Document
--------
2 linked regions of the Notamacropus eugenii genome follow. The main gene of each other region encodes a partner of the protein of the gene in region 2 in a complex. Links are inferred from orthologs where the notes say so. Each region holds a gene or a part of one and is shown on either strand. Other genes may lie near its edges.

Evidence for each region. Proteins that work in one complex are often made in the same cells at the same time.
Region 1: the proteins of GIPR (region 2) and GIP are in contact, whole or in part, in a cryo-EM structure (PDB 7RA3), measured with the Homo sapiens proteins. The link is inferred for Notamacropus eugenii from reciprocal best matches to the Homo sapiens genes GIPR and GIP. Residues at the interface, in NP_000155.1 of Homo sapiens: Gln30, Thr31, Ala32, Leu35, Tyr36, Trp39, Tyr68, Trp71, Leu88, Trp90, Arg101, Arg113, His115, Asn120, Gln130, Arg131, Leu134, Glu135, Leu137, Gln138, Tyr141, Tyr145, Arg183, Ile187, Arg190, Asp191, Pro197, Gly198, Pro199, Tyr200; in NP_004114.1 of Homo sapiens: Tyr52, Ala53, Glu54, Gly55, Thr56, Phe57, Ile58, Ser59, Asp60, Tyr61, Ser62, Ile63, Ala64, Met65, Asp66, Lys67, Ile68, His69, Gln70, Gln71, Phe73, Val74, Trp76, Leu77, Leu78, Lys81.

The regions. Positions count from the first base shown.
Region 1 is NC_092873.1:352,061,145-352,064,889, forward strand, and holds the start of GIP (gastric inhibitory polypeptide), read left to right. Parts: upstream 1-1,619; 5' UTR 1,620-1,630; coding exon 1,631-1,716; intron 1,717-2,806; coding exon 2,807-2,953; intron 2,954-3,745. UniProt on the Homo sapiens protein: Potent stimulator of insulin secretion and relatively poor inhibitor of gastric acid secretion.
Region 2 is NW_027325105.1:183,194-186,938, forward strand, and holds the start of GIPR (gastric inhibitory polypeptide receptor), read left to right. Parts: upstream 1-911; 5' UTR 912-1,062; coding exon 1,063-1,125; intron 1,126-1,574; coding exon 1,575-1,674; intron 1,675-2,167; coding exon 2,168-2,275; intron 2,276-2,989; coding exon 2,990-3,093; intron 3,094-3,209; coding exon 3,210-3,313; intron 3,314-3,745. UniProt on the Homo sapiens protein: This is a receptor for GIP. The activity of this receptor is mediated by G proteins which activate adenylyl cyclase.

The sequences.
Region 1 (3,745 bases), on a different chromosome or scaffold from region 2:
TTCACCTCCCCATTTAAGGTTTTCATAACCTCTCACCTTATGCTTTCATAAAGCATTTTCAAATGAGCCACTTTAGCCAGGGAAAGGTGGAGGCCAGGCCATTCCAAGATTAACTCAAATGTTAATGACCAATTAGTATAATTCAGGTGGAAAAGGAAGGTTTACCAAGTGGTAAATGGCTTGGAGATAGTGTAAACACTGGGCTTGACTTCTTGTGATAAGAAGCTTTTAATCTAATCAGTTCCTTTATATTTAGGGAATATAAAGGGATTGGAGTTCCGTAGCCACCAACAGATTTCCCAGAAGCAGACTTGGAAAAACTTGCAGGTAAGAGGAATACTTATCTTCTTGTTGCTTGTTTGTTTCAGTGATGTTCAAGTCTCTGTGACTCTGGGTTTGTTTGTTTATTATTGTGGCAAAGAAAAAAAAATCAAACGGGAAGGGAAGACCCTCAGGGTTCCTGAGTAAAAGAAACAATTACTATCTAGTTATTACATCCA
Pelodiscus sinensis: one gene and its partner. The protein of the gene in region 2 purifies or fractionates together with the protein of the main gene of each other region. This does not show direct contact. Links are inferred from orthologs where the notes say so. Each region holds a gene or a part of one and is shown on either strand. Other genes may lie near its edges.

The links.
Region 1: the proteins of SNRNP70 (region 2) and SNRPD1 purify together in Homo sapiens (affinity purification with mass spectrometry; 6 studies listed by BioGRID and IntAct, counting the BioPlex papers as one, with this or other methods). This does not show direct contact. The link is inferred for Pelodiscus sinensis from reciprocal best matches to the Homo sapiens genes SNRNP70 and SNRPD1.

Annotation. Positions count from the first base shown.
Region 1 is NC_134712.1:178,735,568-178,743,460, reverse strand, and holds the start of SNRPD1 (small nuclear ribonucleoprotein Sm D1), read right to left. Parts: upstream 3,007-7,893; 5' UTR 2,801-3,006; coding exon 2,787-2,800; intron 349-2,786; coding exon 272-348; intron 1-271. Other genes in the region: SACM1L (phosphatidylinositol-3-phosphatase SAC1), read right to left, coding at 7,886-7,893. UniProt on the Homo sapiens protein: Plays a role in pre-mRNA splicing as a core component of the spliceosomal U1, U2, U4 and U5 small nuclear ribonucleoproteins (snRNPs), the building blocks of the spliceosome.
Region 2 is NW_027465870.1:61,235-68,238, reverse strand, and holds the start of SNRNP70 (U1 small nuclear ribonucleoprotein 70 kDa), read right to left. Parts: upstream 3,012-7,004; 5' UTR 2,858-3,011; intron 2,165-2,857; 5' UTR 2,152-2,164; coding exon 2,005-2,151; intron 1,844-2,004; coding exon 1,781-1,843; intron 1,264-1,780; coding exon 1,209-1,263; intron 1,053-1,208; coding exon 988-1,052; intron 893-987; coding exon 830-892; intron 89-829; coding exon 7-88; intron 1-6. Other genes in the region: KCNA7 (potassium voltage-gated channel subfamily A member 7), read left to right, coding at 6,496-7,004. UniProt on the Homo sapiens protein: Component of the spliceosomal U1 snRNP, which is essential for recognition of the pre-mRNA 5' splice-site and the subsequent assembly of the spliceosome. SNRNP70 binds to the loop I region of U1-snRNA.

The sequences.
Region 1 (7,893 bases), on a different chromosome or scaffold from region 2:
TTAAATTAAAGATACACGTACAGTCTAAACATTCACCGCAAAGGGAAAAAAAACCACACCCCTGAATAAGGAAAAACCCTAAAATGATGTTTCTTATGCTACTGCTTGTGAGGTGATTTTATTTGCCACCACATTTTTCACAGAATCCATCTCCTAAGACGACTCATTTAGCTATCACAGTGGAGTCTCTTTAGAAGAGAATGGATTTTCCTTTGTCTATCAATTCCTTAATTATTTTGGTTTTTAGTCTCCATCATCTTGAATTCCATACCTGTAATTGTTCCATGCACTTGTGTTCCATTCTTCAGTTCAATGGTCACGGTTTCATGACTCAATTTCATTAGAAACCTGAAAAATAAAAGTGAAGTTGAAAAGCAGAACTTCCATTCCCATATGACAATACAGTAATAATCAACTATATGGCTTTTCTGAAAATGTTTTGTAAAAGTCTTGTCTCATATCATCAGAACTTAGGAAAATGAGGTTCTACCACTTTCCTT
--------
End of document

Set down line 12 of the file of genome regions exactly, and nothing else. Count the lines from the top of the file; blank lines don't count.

Region 1: the proteins of SNRNP70 (region 2) and SNRPD1 purify together in Homo sapiens (affinity purification with mass spectrometry; 6 studies listed by BioGRID and IntAct, counting the BioPlex papers as one, with this or other methods). This does not show direct contact. The link is inferred for Pelodiscus sinensis from reciprocal best matches to the Homo sapiens genes SNRNP70 and SNRPD1.